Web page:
Convergence towards digitised content

Turner, Nicholas Frederick
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Publishers today find themselves in an industry that may be on the verge of rapidly evolving towards new potentially disruptive forms of multimedia content brought about by convergence (contextually defined as the coming together of print, electronic media, computer content and book publishing as a result of emerging technologies). Strategic decisions need to be made on the extent to which publishers venture into new markets, taking into account how the South African specific context creates obstacles, or even opportunities. This research investigates the various factors influencing educational publishers in making these choices, based on literature findings of global trends, and in-depth qualitative interviews with executive directors of large local educational publishing houses. The main findings of the research were that South African educational publishers are generally adopting a reactive strategic stance to the offering of ‘converged’ content. These strategies commonly include reacting when local competitors advance, learning from better resourced developed country counterparts, and tentatively investing in digital supplements to conventional text in user-friendly ‘blended learning’ forms. Their subjective strategic choices are resulting from the consideration of a number of explored factors such as: the lack of resources due to the digital divide; governmental spending post revised curriculum implementation; the question of agility versus size; copyright issues surrounding digital rights management; the disintermediating threat or potential alliance offered by search engines such as Google; and the degree of proactivity chosen in early attempts at grabbing market share. The study was particularly relevant to the South African educational publishing market due to the scarcity of local research in the area of study, and the need for a snapshot of current trends at a potentially revolutionary time for both the scope of publishing and the future of printed content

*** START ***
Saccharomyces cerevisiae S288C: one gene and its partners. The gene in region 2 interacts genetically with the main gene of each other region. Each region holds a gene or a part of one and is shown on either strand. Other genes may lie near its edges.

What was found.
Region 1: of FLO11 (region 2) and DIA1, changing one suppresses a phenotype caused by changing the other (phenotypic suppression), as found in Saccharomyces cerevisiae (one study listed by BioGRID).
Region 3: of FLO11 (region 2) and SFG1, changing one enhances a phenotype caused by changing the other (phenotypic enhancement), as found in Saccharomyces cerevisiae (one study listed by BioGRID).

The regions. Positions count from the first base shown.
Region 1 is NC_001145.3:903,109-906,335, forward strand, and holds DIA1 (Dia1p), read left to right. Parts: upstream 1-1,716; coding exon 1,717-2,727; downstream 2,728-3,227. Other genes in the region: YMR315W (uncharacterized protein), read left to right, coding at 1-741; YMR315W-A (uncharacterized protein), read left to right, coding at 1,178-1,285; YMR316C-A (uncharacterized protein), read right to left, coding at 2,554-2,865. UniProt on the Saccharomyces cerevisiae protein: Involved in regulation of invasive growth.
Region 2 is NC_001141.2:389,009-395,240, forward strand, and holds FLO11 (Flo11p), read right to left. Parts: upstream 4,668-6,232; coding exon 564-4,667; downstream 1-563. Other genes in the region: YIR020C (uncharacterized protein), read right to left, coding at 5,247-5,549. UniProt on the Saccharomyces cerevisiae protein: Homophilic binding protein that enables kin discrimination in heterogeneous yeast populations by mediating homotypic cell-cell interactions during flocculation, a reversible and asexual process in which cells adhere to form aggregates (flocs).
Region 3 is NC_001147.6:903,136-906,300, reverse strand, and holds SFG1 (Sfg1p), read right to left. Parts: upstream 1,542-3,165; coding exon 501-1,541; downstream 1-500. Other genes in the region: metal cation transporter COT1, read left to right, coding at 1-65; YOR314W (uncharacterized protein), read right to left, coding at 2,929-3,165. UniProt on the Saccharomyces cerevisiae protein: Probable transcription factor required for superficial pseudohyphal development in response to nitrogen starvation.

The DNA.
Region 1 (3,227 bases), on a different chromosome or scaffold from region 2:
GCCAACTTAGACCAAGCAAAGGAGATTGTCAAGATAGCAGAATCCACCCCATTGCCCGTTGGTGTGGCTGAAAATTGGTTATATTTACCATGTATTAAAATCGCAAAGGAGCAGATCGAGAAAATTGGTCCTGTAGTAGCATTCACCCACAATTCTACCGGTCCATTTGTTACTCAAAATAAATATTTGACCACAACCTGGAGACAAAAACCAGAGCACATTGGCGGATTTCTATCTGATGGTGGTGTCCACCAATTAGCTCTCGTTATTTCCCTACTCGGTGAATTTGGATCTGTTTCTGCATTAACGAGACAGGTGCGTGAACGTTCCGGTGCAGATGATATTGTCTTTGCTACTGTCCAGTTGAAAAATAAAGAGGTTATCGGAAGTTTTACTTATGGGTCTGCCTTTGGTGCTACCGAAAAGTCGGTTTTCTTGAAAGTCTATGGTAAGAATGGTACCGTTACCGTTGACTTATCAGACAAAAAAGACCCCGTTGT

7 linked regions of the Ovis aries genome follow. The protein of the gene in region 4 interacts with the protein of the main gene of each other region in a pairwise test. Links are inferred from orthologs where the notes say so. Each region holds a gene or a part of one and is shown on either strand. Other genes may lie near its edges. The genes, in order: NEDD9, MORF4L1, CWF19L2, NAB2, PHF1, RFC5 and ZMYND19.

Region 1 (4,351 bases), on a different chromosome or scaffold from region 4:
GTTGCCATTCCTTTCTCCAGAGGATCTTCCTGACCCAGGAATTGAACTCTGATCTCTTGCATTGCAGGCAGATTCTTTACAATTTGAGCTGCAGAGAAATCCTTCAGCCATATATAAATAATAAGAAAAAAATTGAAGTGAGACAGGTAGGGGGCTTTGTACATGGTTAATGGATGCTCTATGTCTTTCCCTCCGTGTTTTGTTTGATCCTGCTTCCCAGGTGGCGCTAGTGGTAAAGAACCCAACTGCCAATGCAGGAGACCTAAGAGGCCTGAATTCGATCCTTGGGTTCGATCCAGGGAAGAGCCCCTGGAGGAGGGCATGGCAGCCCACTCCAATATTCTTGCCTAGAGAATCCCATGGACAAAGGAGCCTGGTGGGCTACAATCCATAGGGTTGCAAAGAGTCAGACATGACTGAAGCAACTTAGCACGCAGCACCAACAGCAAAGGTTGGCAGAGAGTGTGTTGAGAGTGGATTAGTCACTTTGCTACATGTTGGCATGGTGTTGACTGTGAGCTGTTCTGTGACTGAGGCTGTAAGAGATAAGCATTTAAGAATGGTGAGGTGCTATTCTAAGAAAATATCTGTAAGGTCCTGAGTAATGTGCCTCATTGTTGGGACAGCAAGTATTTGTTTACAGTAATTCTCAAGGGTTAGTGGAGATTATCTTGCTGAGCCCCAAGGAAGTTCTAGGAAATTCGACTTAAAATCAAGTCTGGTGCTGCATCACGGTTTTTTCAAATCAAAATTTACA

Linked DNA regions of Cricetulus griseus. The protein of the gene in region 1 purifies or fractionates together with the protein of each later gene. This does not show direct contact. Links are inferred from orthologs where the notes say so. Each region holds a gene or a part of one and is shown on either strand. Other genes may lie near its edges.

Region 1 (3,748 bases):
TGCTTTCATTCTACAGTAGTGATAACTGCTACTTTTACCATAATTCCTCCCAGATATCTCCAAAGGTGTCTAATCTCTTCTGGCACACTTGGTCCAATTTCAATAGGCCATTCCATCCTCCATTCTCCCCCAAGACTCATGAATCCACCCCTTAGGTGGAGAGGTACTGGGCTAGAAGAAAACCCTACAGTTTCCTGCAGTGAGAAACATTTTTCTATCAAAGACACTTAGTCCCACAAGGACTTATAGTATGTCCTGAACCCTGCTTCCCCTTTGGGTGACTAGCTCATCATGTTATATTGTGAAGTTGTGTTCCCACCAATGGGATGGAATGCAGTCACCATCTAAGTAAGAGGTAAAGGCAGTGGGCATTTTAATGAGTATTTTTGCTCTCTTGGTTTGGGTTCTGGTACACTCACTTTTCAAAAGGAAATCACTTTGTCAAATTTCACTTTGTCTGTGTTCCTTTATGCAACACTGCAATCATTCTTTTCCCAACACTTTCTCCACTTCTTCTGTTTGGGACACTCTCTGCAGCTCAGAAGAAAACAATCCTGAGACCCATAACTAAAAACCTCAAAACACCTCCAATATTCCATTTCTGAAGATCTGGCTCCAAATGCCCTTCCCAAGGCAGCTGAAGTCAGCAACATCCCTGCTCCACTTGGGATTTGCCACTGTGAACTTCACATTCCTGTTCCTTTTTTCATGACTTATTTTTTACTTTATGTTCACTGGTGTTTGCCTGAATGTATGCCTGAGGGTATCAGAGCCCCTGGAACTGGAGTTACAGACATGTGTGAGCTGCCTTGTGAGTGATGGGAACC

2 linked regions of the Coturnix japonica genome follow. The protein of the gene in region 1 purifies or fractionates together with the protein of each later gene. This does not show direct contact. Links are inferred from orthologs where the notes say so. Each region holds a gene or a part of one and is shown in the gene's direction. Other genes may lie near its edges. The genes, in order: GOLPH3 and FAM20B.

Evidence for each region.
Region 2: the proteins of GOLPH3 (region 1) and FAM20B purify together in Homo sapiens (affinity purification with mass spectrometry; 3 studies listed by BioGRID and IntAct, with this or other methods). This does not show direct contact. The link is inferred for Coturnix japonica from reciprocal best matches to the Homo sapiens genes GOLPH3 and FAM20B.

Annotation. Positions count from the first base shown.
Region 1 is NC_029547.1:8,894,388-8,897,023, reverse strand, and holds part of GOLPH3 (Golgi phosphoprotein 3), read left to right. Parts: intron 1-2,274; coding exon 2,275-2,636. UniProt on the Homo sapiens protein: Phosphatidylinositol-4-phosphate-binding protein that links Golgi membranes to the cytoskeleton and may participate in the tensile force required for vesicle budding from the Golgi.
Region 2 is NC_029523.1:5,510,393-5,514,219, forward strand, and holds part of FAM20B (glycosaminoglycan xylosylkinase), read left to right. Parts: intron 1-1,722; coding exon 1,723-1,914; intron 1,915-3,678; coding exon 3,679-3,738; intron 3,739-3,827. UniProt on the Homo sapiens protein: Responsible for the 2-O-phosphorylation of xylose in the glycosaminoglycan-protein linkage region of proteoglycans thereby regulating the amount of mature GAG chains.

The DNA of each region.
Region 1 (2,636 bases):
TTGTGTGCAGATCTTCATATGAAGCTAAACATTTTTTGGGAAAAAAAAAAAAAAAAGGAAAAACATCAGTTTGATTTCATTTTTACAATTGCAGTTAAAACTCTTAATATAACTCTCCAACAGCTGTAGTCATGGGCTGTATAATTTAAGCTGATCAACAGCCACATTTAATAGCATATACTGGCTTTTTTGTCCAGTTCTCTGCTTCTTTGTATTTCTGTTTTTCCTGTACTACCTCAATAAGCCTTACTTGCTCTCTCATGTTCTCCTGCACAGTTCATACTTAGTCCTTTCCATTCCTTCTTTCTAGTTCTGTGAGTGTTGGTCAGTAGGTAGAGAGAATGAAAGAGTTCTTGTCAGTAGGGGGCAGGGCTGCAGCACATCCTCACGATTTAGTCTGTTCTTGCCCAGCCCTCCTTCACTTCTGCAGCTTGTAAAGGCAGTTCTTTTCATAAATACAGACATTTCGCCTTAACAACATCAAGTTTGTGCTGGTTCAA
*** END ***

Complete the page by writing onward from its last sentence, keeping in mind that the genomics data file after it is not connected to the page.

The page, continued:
Digitised content, Publishers